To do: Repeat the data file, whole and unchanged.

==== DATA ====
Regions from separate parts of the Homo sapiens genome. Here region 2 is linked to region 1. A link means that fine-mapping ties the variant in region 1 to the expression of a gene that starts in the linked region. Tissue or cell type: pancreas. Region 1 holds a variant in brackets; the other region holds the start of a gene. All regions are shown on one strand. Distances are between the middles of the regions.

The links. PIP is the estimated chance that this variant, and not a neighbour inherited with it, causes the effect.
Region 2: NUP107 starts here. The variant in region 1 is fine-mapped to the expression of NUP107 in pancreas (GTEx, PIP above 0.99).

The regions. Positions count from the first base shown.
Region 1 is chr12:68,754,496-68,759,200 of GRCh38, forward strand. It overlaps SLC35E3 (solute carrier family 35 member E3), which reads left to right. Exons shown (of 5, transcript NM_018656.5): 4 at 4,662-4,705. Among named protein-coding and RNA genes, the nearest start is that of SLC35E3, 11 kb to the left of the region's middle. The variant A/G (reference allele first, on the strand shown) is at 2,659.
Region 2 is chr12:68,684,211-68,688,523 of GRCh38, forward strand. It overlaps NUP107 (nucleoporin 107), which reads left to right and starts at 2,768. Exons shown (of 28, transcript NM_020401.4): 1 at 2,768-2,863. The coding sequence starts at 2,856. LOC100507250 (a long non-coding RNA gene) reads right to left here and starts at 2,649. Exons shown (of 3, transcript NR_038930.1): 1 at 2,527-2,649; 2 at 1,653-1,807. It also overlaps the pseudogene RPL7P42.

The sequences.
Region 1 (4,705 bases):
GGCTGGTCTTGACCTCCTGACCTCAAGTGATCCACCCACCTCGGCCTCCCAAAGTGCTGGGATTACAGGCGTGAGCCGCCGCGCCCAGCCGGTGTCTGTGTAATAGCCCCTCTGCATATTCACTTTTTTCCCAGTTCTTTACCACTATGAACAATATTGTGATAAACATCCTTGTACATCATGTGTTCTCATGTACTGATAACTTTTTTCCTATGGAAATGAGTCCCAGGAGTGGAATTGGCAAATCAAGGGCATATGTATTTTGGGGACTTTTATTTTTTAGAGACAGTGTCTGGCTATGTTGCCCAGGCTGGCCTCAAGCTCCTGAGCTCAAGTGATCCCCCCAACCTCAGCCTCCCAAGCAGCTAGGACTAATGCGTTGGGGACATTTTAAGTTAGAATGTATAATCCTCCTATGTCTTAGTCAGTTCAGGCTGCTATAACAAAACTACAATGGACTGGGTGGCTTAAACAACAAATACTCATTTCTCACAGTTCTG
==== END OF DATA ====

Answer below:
Regions from separate parts of the Homo sapiens genome. Here region 2 is linked to region 1. A link means that fine-mapping ties the variant in region 1 to the expression of a gene that starts in the linked region. Tissue or cell type: pancreas. Region 1 holds a variant in brackets; the other region holds the start of a gene. All regions are shown on one strand. Distances are between the middles of the regions.

The links. PIP is the estimated chance that this variant, and not a neighbour inherited with it, causes the effect.
Region 2: NUP107 starts here. The variant in region 1 is fine-mapped to the expression of NUP107 in pancreas (GTEx, PIP above 0.99).

The regions. Positions count from the first base shown.
Region 1 is chr12:68,754,496-68,759,200 of GRCh38, forward strand. It overlaps SLC35E3 (solute carrier family 35 member E3), which reads left to right. Exons shown (of 5, transcript NM_018656.5): 4 at 4,662-4,705. Among named protein-coding and RNA genes, the nearest start is that of SLC35E3, 11 kb to the left of the region's middle. The variant A/G (reference allele first, on the strand shown) is at 2,659.
Region 2 is chr12:68,684,211-68,688,523 of GRCh38, forward strand. It overlaps NUP107 (nucleoporin 107), which reads left to right and starts at 2,768. Exons shown (of 28, transcript NM_020401.4): 1 at 2,768-2,863. The coding sequence starts at 2,856. LOC100507250 (a long non-coding RNA gene) reads right to left here and starts at 2,649. Exons shown (of 3, transcript NR_038930.1): 1 at 2,527-2,649; 2 at 1,653-1,807. It also overlaps the pseudogene RPL7P42.

The sequences.
Region 1 (4,705 bases):
GGCTGGTCTTGACCTCCTGACCTCAAGTGATCCACCCACCTCGGCCTCCCAAAGTGCTGGGATTACAGGCGTGAGCCGCCGCGCCCAGCCGGTGTCTGTGTAATAGCCCCTCTGCATATTCACTTTTTTCCCAGTTCTTTACCACTATGAACAATATTGTGATAAACATCCTTGTACATCATGTGTTCTCATGTACTGATAACTTTTTTCCTATGGAAATGAGTCCCAGGAGTGGAATTGGCAAATCAAGGGCATATGTATTTTGGGGACTTTTATTTTTTAGAGACAGTGTCTGGCTATGTTGCCCAGGCTGGCCTCAAGCTCCTGAGCTCAAGTGATCCCCCCAACCTCAGCCTCCCAAGCAGCTAGGACTAATGCGTTGGGGACATTTTAAGTTAGAATGTATAATCCTCCTATGTCTTAGTCAGTTCAGGCTGCTATAACAAAACTACAATGGACTGGGTGGCTTAAACAACAAATACTCATTTCTCACAGTTCTG